Prechewed food for adults

Because I've been traveling a lot the past month (and therefore, eating packaged foods and in restaurants a lot), the book "The end of overeating" by the former head of the FDA was like a punch in the gut.

This is how he describes Chili's (a typical restaurant chain) "Margarita Grilled Chicken" (something, that because of the "grilled" in its name, I'd have assumed was relatively healthy):
The uncooked chicken had been in a marinade that combined orange juice, tequila, triple sec, sweet-and-sour mix, and artificial color, thereby including sugar, two kinds of oil, and salt.
The marinade is injected into the chicken using needles, or by tumbling in a "cement mixer". The idea is to prechew the chicken, to make the food go down easier and quicker.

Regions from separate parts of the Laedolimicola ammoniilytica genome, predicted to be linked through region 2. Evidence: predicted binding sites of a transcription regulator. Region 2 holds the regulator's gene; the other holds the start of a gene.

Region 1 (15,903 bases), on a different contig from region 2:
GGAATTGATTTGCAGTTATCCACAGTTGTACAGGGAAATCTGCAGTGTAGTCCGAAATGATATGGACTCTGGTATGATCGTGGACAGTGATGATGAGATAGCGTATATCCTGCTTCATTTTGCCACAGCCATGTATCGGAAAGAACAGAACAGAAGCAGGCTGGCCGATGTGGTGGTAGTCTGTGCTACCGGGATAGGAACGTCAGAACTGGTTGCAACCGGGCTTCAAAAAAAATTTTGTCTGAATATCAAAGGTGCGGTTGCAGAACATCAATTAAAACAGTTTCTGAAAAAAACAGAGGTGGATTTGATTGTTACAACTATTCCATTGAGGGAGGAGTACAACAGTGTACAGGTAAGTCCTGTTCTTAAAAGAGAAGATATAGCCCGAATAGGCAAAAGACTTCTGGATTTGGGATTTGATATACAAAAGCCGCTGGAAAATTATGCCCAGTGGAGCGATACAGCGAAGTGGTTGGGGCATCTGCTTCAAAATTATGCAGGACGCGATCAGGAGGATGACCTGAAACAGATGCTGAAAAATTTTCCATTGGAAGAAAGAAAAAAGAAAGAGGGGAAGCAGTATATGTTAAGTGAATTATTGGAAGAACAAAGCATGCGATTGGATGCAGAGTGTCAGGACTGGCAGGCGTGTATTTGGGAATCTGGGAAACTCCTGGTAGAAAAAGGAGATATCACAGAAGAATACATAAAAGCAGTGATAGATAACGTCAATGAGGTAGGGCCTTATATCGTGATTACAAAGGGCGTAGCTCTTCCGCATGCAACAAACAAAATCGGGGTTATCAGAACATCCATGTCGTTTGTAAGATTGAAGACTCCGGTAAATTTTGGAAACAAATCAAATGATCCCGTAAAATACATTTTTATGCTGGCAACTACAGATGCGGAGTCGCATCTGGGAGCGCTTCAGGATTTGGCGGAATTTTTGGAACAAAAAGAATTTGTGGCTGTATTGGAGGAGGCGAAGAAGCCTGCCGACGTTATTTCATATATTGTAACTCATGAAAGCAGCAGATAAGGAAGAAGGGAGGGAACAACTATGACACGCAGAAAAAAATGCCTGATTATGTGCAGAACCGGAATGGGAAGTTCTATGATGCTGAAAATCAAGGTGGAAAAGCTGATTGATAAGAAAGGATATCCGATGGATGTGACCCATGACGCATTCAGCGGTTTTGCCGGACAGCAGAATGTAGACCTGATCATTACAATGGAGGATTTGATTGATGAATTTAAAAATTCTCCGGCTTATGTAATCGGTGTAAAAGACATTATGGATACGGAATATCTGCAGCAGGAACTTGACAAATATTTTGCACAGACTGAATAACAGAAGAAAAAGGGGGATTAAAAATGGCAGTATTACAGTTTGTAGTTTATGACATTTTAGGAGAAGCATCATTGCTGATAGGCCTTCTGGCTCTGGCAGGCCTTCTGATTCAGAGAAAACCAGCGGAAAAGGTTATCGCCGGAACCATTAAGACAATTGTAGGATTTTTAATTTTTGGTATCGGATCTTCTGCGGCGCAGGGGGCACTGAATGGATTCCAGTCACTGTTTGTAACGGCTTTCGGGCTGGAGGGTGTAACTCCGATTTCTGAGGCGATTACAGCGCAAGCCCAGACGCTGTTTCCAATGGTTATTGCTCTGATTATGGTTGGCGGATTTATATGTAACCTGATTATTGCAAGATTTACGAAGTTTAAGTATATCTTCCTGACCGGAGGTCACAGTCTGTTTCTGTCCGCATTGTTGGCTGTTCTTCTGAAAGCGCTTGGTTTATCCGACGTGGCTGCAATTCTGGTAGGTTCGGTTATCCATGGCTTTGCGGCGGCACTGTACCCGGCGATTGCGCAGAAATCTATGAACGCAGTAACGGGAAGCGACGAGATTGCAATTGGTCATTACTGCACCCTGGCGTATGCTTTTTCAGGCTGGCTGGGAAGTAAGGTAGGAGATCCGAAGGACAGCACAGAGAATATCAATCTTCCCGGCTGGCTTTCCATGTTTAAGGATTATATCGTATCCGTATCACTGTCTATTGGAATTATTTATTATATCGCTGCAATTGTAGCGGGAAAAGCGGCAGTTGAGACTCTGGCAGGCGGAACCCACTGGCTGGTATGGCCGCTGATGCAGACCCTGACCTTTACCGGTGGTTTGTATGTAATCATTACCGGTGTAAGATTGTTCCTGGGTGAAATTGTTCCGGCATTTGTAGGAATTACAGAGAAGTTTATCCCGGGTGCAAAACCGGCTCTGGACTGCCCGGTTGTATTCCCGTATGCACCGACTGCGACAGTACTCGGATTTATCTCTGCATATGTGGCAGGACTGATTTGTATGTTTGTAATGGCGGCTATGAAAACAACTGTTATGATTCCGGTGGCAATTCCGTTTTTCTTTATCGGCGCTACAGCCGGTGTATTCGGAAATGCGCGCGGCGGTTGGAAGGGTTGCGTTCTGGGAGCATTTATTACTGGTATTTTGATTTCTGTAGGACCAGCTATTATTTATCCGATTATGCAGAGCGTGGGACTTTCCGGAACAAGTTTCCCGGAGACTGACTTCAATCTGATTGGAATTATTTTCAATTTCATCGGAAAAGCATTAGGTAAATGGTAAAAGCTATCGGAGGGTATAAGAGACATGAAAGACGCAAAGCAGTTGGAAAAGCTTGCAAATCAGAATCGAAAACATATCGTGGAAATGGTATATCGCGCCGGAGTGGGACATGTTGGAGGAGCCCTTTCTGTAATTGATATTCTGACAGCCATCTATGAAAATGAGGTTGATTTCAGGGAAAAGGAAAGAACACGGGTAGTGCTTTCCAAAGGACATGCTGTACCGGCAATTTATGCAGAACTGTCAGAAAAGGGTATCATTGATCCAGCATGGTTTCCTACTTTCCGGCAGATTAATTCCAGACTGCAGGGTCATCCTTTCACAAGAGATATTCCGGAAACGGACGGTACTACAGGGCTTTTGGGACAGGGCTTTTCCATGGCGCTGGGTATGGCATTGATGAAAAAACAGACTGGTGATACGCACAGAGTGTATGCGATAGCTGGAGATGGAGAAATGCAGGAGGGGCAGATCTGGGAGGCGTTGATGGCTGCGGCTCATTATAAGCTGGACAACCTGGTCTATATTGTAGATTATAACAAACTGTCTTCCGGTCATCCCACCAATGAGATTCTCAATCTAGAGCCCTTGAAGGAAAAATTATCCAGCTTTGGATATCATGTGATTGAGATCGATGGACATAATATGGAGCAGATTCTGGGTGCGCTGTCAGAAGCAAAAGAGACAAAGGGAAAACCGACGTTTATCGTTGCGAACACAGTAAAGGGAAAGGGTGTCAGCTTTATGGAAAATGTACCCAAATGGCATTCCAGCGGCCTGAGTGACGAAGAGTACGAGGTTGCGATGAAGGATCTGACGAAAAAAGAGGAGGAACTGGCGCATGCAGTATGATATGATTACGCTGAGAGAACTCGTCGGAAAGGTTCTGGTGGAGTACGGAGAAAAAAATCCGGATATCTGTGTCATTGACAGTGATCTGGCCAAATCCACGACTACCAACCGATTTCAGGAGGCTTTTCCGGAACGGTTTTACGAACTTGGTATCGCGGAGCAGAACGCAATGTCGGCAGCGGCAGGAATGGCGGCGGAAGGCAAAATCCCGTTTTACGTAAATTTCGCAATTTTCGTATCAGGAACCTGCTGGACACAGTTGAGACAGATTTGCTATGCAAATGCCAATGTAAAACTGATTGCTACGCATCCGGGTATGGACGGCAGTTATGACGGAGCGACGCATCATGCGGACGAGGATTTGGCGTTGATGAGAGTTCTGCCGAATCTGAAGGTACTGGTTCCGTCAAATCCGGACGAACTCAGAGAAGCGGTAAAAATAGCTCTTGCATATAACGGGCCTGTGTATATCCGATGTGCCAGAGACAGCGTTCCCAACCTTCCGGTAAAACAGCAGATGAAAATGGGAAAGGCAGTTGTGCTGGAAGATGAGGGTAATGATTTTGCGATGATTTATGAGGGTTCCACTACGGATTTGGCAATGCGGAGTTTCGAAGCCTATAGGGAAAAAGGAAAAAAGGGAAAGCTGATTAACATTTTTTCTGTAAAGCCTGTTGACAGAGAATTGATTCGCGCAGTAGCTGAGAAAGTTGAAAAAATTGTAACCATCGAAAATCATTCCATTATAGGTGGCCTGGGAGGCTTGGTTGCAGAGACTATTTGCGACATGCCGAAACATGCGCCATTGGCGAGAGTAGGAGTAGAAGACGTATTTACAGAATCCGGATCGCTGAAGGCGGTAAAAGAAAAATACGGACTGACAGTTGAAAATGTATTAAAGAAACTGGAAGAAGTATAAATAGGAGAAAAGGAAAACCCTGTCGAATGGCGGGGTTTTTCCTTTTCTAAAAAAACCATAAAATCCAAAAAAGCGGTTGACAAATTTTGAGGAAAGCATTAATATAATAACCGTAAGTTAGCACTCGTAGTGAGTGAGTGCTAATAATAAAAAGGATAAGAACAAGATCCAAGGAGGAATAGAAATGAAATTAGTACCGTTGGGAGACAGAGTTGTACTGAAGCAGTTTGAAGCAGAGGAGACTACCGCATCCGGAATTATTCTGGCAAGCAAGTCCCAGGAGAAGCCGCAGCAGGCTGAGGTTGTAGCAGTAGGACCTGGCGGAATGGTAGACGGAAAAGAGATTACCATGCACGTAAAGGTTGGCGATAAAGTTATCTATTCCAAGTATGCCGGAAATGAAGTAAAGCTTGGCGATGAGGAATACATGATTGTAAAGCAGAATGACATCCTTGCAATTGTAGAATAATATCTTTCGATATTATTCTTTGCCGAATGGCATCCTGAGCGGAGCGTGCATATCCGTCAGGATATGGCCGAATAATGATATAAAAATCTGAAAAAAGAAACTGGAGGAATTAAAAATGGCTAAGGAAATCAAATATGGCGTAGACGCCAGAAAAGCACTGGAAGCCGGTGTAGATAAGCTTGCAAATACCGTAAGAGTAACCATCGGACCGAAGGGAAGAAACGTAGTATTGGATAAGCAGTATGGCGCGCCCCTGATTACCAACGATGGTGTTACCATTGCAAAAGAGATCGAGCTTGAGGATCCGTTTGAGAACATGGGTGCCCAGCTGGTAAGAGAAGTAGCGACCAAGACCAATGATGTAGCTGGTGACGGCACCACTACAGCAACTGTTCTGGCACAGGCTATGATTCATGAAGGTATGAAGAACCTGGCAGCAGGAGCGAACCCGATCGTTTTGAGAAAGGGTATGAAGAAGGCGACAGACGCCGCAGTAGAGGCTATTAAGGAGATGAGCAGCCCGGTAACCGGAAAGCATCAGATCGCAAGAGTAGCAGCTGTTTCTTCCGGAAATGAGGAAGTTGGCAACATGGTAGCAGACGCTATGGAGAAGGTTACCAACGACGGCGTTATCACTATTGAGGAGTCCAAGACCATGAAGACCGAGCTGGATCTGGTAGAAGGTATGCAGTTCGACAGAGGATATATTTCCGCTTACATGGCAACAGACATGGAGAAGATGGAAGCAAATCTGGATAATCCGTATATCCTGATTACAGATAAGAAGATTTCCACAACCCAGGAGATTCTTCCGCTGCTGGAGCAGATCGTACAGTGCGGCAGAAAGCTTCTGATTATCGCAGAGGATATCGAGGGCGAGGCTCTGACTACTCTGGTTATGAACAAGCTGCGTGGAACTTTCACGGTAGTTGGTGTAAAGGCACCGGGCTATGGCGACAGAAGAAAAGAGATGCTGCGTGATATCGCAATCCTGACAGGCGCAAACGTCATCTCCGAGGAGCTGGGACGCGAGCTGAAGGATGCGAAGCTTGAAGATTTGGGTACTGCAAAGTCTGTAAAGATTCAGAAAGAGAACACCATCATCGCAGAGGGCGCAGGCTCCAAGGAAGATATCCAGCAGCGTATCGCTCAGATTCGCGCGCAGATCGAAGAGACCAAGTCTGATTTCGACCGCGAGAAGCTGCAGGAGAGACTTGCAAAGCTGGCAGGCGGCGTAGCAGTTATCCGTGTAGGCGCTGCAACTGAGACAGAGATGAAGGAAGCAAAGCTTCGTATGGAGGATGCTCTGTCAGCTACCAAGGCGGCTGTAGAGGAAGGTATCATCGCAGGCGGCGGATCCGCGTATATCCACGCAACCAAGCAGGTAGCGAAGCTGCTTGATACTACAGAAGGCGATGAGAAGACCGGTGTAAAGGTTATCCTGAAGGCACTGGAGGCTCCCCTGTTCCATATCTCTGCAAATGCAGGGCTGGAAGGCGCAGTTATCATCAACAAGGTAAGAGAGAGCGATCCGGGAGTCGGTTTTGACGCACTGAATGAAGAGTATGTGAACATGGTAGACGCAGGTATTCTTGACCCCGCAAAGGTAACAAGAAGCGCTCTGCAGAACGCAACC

In general, our bodies have evolved to crave fat, sugar and salt, but also to automatically regulate our appetite. But when we eat packaged or restaurant food, the level at which that appetite control kicks in is pushed upwards. So, we end up eating more.

Prechewed food. He even has the numbers. In the past, Americans typically chewed a mouthful of food about 25 times before swallowing. The food we are served now needs to be chewed just 10 times. Reasons? The processing of course: packaged/restaurant food is made easier to swallow by increasing the fat (lubrication) and removing bran and fiber. Vegetables, if any, are grated finely and mixed in high-fat dressing (the dressing is cheaper than the vegetables). It's applesauce vs. apples. "Adult baby food," one industry source calls it.

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